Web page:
Danielle Kurtzleben

Danielle Kurtzleben is a political reporter assigned to NPR's Washington Desk. She appears on NPR shows, writes for the web, and is a regular on the NPR Politics Podcast. Her reporting is wide-ranging, with particular focuses on gender politics, demographics, and economic policy.

Before joining NPR in 2015, Kurtzleben spent a year as a correspondent for Vox.com. As part of the site's original reporting team, she covered economics and business news.

Prior to Vox.com, Kurtzleben was with U.S. News & World Report for nearly four years, where she covered the economy, campaign finance and demographic issues. As associate editor, she launched Data Mine, a data visualization blog on usnews.com.

A native of Titonka, Iowa, Kurtzleben has a bachelor's degree in English from Carleton College. She also holds a master's degree in Global Communication from George Washington University's Elliott School of International Affairs.

Alexandria Ocasio-Cortez has electrified Democratic Party activists, not only by pulling off a major political upset in New York's 14th Congressional District primary this week but with her progressive politics, working-class roots, and background as a Latina.

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The Federal Election Commission has ruled that federal candidates can use campaign funds to pay for child care costs that result from time spent running for office.

On Thursday, the FEC ruled unanimously, 4-0, in favor of New York Democratic House candidate Liuba Grechen Shirley.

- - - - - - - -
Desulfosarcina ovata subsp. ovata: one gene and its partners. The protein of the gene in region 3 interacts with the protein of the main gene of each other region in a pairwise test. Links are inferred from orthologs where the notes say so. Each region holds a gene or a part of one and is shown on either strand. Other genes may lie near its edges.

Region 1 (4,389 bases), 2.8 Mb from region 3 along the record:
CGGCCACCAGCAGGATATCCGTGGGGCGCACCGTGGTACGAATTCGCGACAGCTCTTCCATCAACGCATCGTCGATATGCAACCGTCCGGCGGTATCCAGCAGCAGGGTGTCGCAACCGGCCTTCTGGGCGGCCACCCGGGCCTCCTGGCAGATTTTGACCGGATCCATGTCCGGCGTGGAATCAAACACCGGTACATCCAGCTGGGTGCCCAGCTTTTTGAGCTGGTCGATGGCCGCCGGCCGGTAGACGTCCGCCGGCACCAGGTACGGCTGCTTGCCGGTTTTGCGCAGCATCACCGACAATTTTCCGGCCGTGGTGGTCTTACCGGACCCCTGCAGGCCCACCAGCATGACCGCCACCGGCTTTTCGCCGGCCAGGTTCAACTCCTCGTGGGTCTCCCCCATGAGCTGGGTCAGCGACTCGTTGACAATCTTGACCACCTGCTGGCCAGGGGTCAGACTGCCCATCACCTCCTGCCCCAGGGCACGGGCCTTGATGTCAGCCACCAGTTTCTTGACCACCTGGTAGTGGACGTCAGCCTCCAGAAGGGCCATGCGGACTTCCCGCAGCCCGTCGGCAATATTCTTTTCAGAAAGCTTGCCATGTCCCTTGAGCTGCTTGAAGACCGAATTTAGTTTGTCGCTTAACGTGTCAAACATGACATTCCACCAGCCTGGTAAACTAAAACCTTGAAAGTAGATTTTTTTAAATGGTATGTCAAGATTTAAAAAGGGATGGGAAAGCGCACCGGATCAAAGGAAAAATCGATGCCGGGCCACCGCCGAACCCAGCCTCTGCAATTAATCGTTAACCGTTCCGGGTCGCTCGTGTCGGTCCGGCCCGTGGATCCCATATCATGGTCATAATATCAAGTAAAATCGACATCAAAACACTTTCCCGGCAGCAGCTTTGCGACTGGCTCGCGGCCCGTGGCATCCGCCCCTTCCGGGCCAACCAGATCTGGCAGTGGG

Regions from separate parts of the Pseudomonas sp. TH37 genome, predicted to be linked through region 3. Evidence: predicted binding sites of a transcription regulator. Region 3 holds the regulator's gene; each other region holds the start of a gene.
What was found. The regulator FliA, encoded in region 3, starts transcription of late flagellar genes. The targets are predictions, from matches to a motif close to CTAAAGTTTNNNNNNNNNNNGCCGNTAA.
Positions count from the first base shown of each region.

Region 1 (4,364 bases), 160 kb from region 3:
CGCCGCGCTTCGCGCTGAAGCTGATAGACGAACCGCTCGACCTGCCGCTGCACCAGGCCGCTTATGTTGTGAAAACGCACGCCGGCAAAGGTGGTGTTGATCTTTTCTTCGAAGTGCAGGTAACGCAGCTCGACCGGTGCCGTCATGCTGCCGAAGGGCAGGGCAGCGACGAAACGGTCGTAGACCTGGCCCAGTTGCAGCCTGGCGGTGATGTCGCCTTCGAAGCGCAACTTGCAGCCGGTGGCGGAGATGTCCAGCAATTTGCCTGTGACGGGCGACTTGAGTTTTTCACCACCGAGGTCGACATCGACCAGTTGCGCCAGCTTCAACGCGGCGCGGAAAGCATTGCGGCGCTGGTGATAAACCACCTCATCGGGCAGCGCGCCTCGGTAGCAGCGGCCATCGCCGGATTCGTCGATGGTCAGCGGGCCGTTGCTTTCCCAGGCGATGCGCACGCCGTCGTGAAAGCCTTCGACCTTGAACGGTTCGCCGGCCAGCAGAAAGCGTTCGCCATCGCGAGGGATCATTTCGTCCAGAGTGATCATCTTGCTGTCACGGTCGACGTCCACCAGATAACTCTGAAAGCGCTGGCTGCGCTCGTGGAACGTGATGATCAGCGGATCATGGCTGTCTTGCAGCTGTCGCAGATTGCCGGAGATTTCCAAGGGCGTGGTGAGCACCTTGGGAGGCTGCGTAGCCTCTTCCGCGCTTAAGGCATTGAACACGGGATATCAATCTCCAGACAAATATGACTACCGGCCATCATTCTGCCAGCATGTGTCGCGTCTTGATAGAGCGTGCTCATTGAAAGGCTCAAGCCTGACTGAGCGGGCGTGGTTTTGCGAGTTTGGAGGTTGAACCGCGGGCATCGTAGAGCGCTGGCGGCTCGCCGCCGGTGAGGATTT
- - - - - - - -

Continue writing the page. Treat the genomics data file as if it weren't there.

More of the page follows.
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A record number of women are running for Congress this year, and women candidates fared great in yesterday's primaries. NPR political reporter Daniel Kurtzleben has been tracking those results. She is here to put them in context. Hey, Danielle.

The 2018 midterm primary season is really heating up this week, which means it's time to think about elections — like the 2020 Democratic presidential primaries.

No major candidates have declared that they're preparing a run against President Trump in two years, but whispers are building around potential candidates. A few of them have coalesced around a seriously ambitious policy idea — guaranteeing a job for every American who wants one.

Liuba Grechen Shirley has a son who's almost two and a daughter who's almost four. And until recently, the stay-at-home mom and freelance consultant had her childcare routine down.

"The bulk of the child care during the day was up to me," she said. And when she had work to do, she'd get help with watching the kids — but it was free.

"My mother is a teacher. She comes home at 3:30 every afternoon, and she would watch my children from 3:30 on, and that's when I'd start consulting," Grechen Shirley said.

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A record number of women — 309 — had filed to run for the U.S. House as of April 6. That's a nearly 90-percent increase over 2016's numbers.

That wave of women candidates has sent the share of candidates who are women skyrocketing...to 22 percent.

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